The Daily Gamecock

Delta Omega Honorary society hosts obesity lecture by David B. Allison

David B. Allison discusses research on causes for increasing problem

Everyone has different factors to blame for weight gain, but there is a scientific explanation for obesity.

David B. Allison shared these explanations as part of his lecture “Obesity: A Look Through the Kaleidoscope” Friday afternoon in the Public Health building on Assembly Street.

Allison is head of the Section on Statistical Genetics and director of the Clinical Nutrition Research Center at the University of Alabama at Birmingham. His lecture on Friday featured statistics from his own research as well as data collected by his colleagues and former students.

The lecture was subtitled “A Look Through the Kaleidoscope” because “Each look through the kaleidoscope reveals a new picture — sometimes beautiful, always unexpected,” Allison said.

The lecture was part of the Delta Omega Honorary Society’s annual series. The lecture series was started by G. Thomas Chandler, dean of the Arnold School of Public Health, as “a tribute to the highest performing students and faculty.” Allison’s lecture was the third of its kind at USC.

According to Allison, South Carolina ranks fifth nationwide in adult obesity and 13th in childhood obesity.

The first part of his lecture focused on explaining what obesity is and what factors contribute to obesity. Allison said a good description of obesity is the law of thermodynamics.

Some of the research conducted by Allison and his colleagues yielded results that surprised the audience. One of Allison’s colleagues conducted an experiment in which mice were given a five percent caloric intake reduction, which would be equivalent to 150 calories in humans, and the mice actually gained fat from the reduction of food. Allison’s explanation of this compared the loss of calories to a budget crisis at a university.

“When a university is losing money, what do you do? Protect the endowment and lay off a portion of the work force,” Allison said. The mice stored as much food as possible and didn’t work as hard to burn off calories.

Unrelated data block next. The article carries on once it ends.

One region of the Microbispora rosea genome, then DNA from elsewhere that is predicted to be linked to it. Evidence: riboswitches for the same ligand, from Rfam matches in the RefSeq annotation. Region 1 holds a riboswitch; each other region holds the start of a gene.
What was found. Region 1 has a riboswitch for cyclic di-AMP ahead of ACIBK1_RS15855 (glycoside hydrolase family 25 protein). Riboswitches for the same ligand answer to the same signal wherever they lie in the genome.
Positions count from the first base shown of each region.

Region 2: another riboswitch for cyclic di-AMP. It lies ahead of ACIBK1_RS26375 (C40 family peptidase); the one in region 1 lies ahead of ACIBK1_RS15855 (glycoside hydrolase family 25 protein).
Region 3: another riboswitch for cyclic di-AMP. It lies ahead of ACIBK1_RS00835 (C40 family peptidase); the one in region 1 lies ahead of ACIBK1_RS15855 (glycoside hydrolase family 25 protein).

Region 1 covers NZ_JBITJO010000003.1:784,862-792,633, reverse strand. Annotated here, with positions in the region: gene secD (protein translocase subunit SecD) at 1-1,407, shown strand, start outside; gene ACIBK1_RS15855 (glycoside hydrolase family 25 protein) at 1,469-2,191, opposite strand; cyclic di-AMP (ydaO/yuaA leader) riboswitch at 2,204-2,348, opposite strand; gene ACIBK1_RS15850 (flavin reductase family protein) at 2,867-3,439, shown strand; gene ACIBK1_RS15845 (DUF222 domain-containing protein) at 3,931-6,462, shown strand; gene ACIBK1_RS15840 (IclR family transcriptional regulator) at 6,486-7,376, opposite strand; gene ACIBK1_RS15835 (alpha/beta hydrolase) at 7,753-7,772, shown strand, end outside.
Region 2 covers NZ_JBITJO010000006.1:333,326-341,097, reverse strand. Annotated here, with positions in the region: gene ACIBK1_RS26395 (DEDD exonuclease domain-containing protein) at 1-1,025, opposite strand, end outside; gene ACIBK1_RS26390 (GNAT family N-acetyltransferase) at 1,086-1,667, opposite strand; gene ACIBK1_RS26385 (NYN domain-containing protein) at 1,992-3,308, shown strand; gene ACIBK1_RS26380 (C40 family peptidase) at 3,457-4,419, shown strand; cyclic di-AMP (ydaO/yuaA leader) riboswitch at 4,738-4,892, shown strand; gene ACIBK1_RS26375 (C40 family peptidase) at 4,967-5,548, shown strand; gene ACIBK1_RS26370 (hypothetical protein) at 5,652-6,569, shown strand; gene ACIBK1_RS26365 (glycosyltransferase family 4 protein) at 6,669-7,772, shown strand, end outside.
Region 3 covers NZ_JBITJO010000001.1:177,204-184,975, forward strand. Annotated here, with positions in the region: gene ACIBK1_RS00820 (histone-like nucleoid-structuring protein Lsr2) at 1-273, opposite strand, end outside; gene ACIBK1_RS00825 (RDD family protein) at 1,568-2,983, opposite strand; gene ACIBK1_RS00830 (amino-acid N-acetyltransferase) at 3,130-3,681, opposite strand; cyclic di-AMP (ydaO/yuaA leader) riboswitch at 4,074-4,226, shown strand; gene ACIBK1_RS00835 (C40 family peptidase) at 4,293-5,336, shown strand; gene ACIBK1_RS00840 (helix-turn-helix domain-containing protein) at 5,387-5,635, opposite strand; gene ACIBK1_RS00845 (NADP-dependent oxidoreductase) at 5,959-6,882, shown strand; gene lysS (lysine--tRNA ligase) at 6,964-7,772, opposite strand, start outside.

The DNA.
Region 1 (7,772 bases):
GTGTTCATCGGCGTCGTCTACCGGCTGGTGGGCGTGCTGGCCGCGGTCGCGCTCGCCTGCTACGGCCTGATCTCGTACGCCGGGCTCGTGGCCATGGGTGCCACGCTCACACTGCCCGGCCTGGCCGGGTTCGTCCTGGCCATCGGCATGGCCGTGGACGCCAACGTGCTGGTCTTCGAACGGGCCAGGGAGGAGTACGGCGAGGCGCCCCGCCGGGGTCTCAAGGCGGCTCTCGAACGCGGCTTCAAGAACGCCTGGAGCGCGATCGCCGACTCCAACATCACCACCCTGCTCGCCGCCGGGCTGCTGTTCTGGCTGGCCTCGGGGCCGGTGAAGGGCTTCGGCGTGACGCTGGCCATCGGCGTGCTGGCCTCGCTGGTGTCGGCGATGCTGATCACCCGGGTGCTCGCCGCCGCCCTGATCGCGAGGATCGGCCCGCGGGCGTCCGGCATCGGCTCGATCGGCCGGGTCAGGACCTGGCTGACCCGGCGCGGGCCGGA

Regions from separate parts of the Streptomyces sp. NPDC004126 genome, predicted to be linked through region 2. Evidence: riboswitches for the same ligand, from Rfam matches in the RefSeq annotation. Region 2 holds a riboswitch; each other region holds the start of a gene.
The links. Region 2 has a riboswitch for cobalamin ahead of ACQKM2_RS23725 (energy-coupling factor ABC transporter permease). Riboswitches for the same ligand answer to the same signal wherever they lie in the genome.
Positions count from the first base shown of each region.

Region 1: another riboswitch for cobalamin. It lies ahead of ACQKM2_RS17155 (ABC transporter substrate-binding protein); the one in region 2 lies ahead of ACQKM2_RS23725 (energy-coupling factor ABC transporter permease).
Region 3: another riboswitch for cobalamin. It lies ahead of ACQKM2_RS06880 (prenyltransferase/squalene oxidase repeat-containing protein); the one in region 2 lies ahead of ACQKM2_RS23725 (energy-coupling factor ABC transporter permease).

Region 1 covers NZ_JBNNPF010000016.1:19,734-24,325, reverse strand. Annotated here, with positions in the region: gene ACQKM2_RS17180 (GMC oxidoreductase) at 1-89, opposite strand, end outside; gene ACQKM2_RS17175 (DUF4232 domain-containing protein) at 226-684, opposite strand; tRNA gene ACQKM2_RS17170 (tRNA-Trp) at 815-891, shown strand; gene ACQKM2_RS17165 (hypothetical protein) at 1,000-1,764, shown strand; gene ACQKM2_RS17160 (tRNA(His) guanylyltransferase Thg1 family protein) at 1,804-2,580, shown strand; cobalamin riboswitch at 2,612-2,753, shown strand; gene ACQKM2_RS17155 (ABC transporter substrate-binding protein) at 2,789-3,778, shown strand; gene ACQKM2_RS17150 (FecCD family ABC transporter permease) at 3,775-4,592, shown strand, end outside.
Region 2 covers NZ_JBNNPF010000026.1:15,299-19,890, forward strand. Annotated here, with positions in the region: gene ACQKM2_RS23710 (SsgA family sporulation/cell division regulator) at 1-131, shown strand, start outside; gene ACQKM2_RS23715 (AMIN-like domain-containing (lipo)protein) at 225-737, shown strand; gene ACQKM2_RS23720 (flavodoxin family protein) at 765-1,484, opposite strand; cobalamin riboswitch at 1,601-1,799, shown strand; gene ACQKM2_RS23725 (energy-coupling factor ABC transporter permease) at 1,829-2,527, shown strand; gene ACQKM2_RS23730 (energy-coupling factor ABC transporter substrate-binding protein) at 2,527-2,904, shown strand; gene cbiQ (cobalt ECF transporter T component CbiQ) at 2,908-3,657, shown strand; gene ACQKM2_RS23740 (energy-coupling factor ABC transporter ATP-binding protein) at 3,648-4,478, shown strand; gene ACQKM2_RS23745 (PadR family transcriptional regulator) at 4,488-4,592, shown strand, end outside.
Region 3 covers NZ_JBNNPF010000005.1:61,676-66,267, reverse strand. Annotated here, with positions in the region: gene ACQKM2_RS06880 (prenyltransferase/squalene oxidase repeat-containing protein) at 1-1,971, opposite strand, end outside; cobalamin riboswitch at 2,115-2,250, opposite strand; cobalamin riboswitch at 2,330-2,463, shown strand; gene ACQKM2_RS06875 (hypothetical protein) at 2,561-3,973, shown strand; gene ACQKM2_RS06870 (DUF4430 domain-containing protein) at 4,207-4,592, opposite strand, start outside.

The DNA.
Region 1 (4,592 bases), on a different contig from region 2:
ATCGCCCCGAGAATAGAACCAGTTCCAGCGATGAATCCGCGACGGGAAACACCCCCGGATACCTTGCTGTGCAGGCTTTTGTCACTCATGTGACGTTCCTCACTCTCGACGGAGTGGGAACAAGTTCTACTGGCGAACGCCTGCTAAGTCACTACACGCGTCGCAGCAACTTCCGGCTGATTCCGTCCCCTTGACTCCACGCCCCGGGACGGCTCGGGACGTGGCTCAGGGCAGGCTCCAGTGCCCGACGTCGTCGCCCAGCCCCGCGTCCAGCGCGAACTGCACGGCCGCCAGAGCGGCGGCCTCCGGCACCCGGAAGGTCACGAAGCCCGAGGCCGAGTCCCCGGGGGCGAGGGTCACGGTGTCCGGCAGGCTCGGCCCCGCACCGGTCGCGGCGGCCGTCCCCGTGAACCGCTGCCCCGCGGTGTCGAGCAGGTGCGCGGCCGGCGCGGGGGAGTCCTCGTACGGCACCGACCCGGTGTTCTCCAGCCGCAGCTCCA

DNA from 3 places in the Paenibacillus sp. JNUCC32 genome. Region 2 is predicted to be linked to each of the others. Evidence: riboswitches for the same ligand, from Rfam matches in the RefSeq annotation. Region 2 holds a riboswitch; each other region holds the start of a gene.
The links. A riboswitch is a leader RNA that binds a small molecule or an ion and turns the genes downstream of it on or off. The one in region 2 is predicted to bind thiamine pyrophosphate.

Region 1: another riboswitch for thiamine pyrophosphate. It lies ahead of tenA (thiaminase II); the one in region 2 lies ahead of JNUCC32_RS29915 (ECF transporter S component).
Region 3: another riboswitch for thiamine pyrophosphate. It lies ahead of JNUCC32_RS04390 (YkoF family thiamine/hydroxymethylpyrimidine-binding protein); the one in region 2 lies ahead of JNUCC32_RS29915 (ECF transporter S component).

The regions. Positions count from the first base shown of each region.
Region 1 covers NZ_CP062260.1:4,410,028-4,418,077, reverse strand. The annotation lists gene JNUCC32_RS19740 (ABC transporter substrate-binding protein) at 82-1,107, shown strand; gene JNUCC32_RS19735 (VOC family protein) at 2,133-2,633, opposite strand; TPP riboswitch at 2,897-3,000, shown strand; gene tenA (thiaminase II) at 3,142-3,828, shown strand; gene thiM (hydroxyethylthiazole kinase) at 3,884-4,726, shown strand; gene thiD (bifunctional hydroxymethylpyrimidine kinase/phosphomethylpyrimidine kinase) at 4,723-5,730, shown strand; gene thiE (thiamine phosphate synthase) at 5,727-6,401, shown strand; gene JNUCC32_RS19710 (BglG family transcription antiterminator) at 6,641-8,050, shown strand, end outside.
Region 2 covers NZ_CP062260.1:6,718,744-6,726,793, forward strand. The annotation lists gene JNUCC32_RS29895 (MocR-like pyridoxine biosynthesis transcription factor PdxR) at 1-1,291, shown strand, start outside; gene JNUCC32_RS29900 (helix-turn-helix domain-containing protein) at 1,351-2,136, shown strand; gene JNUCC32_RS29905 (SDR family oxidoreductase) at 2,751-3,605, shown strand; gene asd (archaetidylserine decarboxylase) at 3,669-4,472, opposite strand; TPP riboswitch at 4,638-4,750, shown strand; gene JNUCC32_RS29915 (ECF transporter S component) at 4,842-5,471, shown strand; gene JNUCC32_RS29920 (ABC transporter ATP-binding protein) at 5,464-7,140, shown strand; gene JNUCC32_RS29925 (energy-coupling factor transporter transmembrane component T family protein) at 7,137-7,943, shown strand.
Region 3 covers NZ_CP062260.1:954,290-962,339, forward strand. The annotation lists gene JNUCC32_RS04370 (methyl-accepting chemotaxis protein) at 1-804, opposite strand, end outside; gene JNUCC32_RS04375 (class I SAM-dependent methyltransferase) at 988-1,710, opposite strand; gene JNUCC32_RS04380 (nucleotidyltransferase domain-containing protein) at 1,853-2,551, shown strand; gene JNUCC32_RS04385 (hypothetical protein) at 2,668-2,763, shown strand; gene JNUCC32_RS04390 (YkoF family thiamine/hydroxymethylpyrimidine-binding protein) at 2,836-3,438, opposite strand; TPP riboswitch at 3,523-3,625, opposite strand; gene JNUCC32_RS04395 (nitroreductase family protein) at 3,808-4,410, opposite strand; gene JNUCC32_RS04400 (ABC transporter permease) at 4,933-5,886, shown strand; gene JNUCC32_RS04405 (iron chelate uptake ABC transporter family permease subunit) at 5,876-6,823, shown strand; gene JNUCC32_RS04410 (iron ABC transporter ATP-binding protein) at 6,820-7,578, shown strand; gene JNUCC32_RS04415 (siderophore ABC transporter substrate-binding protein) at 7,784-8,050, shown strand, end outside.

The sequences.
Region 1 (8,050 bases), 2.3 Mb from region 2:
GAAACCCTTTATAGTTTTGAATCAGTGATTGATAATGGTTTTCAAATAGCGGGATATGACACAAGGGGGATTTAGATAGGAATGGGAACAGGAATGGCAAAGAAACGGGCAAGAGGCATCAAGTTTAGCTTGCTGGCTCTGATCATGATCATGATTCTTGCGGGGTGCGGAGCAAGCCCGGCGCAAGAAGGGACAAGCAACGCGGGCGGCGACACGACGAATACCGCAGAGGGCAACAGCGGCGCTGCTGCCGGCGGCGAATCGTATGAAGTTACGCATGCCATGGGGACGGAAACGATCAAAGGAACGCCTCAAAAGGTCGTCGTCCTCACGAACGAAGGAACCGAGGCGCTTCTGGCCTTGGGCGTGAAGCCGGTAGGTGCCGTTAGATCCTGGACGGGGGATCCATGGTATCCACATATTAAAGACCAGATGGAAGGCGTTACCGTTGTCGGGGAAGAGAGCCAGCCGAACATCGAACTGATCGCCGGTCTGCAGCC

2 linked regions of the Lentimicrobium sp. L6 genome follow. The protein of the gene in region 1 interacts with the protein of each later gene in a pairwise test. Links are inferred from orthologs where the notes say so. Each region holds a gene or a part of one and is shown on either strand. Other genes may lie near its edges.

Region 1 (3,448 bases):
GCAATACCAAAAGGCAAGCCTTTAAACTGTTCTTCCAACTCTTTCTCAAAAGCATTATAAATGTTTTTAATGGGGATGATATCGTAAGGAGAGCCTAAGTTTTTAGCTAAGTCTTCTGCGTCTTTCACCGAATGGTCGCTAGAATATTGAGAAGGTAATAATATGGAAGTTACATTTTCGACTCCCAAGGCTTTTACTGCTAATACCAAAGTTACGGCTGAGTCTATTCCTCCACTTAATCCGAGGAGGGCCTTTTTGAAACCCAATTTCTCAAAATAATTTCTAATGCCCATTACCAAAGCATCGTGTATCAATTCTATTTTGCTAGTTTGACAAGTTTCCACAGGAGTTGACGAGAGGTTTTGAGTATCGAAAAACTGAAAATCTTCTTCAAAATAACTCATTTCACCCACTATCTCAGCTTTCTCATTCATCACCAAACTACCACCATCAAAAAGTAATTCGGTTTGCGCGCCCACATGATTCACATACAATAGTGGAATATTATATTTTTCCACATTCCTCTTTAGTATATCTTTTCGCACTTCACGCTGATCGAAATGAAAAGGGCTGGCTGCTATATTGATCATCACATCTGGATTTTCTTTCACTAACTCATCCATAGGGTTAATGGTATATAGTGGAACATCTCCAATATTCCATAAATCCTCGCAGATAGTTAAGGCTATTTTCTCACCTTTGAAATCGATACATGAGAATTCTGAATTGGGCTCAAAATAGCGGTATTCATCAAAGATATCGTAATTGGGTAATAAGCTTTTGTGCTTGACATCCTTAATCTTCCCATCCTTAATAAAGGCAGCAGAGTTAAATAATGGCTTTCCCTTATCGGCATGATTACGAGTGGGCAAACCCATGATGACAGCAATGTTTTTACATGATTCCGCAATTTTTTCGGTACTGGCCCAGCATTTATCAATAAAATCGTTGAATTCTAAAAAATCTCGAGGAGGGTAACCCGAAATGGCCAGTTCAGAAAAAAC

Allison said obesity is not a new trend.

“Obesity has been around for a long time, but its frequency has increased as of late due to a combination of genetic and environmental influences,” Allison said.

Allison focused on the following possible contributors to obesity: maternal age, use of air conditioning, anti-depressant use among women, time spent awake and socioeconomic status.

Allison said it’s even possible that thinking makes people fat.

“In recent decades, more and more of us sit at computer screens and physical activity is limited,” Allison said.

The second half of Allison’s presentation focused on personalized medicine and what people can do to maintain optimal health. Allison hope that one day he can use mathematic functions to predict obesity in humans.

Kassy Kugler, a first-year student in the clinical community psychology Ph.d program, attended Friday’s lecture for “professional growth.”

“It is fascinating to see the balance between environmental and genetic factors [related to obesity],” Kugler said. “There’s so much we don’t know. There’s not just one factor.”


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